Authored by Naresh Kilaru and Mark Sommers
On May 9, 2008, the US House of Representatives overwhelmingly passed a bill that, if enacted into law, will significantly increase existing civil and criminal laws to help fight counterfeiting. Part of a recent surge in such legislation, the Prioritizing Resources and Organization for Intellectual Property Act, known as the PRO IP Act (H.R. 4279), was introduced in December 2007 by Representatives John Conyers Jr. (D-MI), Lamar S. Smith (R-TX), and Howard L. Berman (D-CA). The House passed the bill by a vote of 410–411.
The bill is a major legislative proposal that aims to place anti-counterfeiting at the forefront of US domestic and international law enforcement efforts. It not only enhances existing penalties for counterfeiting offenses, but establishes new executive branch departments to combat counterfeiting and provides greater resources to law enforcement officials. While there has been some negative reaction to the bill, the final version passed by the House was the result of significant compromise and presents a balanced approach to strengthening US anti-counterfeiting laws.
A Ramp Up in Federal Resources Dedicated to Fight Counterfeiting
HR 4279 allocates increased federal government resources to fight counterfeiting on several different fronts. First, to enhance the coordination of anti-counterfeiting efforts at the local, federal, and international levels, the bill establishes the Office of the US Intellectual Property Enforcement Representative in the Executive Office of the President. The head of this Office is to be appointed by the President and serve as the President's principal advisor and spokesperson on domestic and international IP issues. This person also would chair an Intellectual Property Advisory Committee composed of eight federal agencies (including the Department of Justice, the Patent and Trademark Office, and the Office of the US Trade Representative), and be responsible for developing and implementing a consistent, national anti-counterfeiting strategy.
Second, to increase direct US involvement in international anti-counterfeiting, the bill requires the Director of the PTO to appoint at least 10 attachés to serve in US embassies or other diplomatic missions around the world. These attachés would be charged with fostering cooperation among foreign governments to promote enforcing existing anti-counterfeiting laws and assisting US companies abroad in their efforts to police counterfeiting and piracy.
Third, the bill establishes a new Intellectual Property Enforcement Division in the Department of Justice. The head of this Division would be responsible for coordinating all Justice Department efforts related to counterfeiting and piracy and lead the Justice Department's international anti-counterfeiting efforts. The bill also directs the Division to provide increased training and technical assistance to foreign countries that can potentially disrupt the importation of counterfeit goods into the United States.
Stiffer Penalties and Broader Seizure and Forfeiture Provisions
With broader seizure and forfeiture provisions, HR 4279 proposes to give law enforcement officials increased power to fight counterfeiting. For instance, in addition to the seizure of the counterfeit goods themselves, the bill allows law enforcement to seize any equipment used to make those goods and any business records related to the counterfeiting activity. The bill also allows for the forfeiture of "any property used, intended to be used, or derived from the commission" of the infringement, so long as there is a "substantial connection" between the property and the counterfeiting violation. For criminal counterfeiting violations, the bill mandates the forfeiture of not only the infringing goods, but "any property used, or intended to be used, to commit or substantially facilitate the commission" of the offense. As to monetary penalties, the bill doubles the amount of statutory damages available to trademark owners in civil counterfeiting actions from $100,000 to $200,000, and from $1 million to $2 million for willful violations.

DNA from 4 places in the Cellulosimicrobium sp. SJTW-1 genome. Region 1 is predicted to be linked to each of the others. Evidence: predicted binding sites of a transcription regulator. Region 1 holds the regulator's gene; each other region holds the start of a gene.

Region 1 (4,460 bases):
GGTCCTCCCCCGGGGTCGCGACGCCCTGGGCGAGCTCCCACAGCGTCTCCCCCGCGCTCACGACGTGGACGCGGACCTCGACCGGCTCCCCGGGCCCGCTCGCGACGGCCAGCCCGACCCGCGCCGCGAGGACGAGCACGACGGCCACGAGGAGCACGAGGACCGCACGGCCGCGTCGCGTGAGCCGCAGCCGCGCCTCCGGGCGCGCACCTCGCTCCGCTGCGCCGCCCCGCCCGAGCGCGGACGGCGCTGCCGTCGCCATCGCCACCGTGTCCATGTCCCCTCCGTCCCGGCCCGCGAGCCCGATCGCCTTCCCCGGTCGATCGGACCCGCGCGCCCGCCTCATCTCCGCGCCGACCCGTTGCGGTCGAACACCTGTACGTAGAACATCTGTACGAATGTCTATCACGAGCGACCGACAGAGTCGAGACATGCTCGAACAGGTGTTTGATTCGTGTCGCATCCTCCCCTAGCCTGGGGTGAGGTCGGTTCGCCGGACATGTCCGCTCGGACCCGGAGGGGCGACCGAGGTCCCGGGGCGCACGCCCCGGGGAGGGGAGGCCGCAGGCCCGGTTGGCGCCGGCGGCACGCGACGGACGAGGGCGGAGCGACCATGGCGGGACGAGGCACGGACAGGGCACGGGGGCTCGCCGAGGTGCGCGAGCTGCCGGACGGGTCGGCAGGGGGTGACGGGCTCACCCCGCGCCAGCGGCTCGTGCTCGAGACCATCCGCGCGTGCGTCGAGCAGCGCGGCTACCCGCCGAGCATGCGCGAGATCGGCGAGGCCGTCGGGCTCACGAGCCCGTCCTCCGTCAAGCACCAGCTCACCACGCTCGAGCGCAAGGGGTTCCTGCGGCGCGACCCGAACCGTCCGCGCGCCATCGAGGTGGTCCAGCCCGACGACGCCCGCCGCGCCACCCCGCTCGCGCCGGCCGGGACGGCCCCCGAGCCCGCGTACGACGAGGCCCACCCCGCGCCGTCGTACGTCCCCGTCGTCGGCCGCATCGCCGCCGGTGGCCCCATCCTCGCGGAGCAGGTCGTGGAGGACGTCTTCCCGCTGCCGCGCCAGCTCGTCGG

Interestingly, some of the bill's original provisions were criticized as too harsh. For instance, an earlier draft included a provision that would have substantially increased the amount of statutory damages available to plaintiffs in copyright infringement suits. Specifically, the provision would have amended 17 U.S.C. § 504(c)(1) so that statutory damages would be calculated based on each work within a compilation. Such a provision would have made the statutory damages for a counterfeit CD containing 10 songs, for instance, range from $7,500 to $1.5 million, rather than the current $750 to $150,000. Because critics viewed the increased damages as an attempt to intimidate small-time infringers, this provision was removed while the bill was still in subcommittee.
The final version of HR 4279 enjoyed broad bipartisan support in the House and has been endorsed by the Department of Commerce and key industry groups, such as the Motion Picture Association of America and the Recording Industry Association of America. A companion version of the bill is now in committee in the Senate.
Concerned about the damage counterfeiting has on the US economy and the increased threats to public safety, US lawmakers see counterfeiting as a major national and international problem. HR 4279 is significant in that it not only imposes stiffer penalties (like other bills introduced over the past year), but substantially increases the amount of federal resources dedicated to addressing counterfeiting on a global scale.
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